Viewpoint: SAEM Retires Policy Statement on Lytic Therapy in Stroke

Chan, Yu-Feng Yvonne MD; Levine, Steven R. MD; Silbergleit, Robert MD; Jagoda, Andy S. MD

Emergency Medicine News:
doi: 10.1097/01.EEM.0000370754.94295.c9

    In January 2009, at the request of the Society for Academic Emergency Medicine (SAEM) Neurological Emergencies Interest Group, the Society's Board of Directors reviewed and then rescinded the policy statement “Clinical Policy Statement on Lytic Therapy in Stroke.” Although there had been no precedent for SAEM making statements on specific clinical practice issues, this policy was adopted in 2003 to support members who felt they were being put at medicolegal risk, and were being pressured on this issue by professional organizations outside of emergency medicine. The policy statement questioned the benefit and safety of thrombolysis for acute ischemic stroke, said the therapy was not the “standard of care,” and called for more research.

    The Neurological Emergencies Interest Group asked for the review because clinical research since the policy statement was published has continued to provide additional corroborative clinical data on the efficacy of thrombolysis in acute ischemic stroke. Specifically, the European Cooperative Acute Stroke Study (ECASS) 3 confirmed an improved rate of neurological recovery after patients with stroke were treated with tPA. (N Engl J Med 2008;359[13]: 1317.) ECASS 3 was a randomized, double-blind, placebo-controlled clinical trial of more than 800 patients with acute stroke treated with intravenous rtPA or placebo between three and 4.5 hours after the time last seen normal. Published in the New England Journal of Medicine on Sept. 25, 2008, the trial showed an absolute benefit of seven percent in good neurological outcomes at three months post-stroke in patients treated with rtPA without any increase in mortality. (N Engl J Med 2008; 359[13]:1317.)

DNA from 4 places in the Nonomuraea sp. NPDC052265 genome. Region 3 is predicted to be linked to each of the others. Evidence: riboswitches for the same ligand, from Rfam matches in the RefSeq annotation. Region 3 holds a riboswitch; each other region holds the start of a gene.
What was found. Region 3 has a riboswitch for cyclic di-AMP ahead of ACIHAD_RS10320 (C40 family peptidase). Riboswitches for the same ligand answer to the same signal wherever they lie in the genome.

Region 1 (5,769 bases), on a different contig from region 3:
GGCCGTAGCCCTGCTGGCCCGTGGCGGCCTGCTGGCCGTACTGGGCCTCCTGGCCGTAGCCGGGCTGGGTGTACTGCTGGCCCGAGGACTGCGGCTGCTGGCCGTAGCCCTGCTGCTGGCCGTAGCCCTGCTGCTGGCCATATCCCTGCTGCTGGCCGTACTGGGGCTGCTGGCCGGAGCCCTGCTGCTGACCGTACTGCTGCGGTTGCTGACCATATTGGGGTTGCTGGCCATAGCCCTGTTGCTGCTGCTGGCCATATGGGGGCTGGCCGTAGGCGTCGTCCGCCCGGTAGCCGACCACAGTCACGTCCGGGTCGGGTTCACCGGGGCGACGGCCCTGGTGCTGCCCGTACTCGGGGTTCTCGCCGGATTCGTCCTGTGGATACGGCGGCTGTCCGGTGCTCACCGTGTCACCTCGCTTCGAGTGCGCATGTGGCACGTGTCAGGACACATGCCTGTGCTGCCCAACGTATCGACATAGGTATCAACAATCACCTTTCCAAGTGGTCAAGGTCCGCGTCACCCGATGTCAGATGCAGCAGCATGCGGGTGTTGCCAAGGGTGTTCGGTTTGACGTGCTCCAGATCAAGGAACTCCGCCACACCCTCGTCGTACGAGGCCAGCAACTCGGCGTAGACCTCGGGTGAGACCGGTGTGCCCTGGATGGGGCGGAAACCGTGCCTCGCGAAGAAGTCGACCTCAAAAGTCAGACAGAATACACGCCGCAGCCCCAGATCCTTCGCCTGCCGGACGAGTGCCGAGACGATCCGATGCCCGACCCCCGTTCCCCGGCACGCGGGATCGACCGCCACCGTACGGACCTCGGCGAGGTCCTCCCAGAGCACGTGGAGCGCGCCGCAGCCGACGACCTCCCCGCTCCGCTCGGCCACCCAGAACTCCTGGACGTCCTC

ECASS 3 was not only consistent with the prior positive NINDS tPA Stroke Trial, it was consistent with the prior negative ECASS and ATLANTIS randomized controlled trials. (N Engl J Med 1995;333[24]:1581; JAMA 1999; 282[21]:2019; JAMA 1995;274[13]:1017; Lancet 1998;352[9136]:1245.) Those trials had all shown consistent trends toward absolute improvements with tPA, but were negative on their primary outcomes because they had only been powered to detect larger benefits like those demonstrated in the NINDS trial, in which treatments were given much earlier after stroke onset. In 2004, Hacke published a pooled analysis of more than 2,700 patients from six randomized controlled trials of intravenous rtPA given up to six hours post-stroke that predicted a benefit for treatment with tPA that diminished with time from onset of stroke. (Lancet 2004;363[9411]: 768.) ECASS 3, the largest stroke thrombolysis trial ever performed, was designed to have the power to detect the more modest benefit predicted by the pooled analysis in the three- to 4.5-hour treatment window, and exactly confirmed the effect proposed by that model and the prior randomized controlled trial data.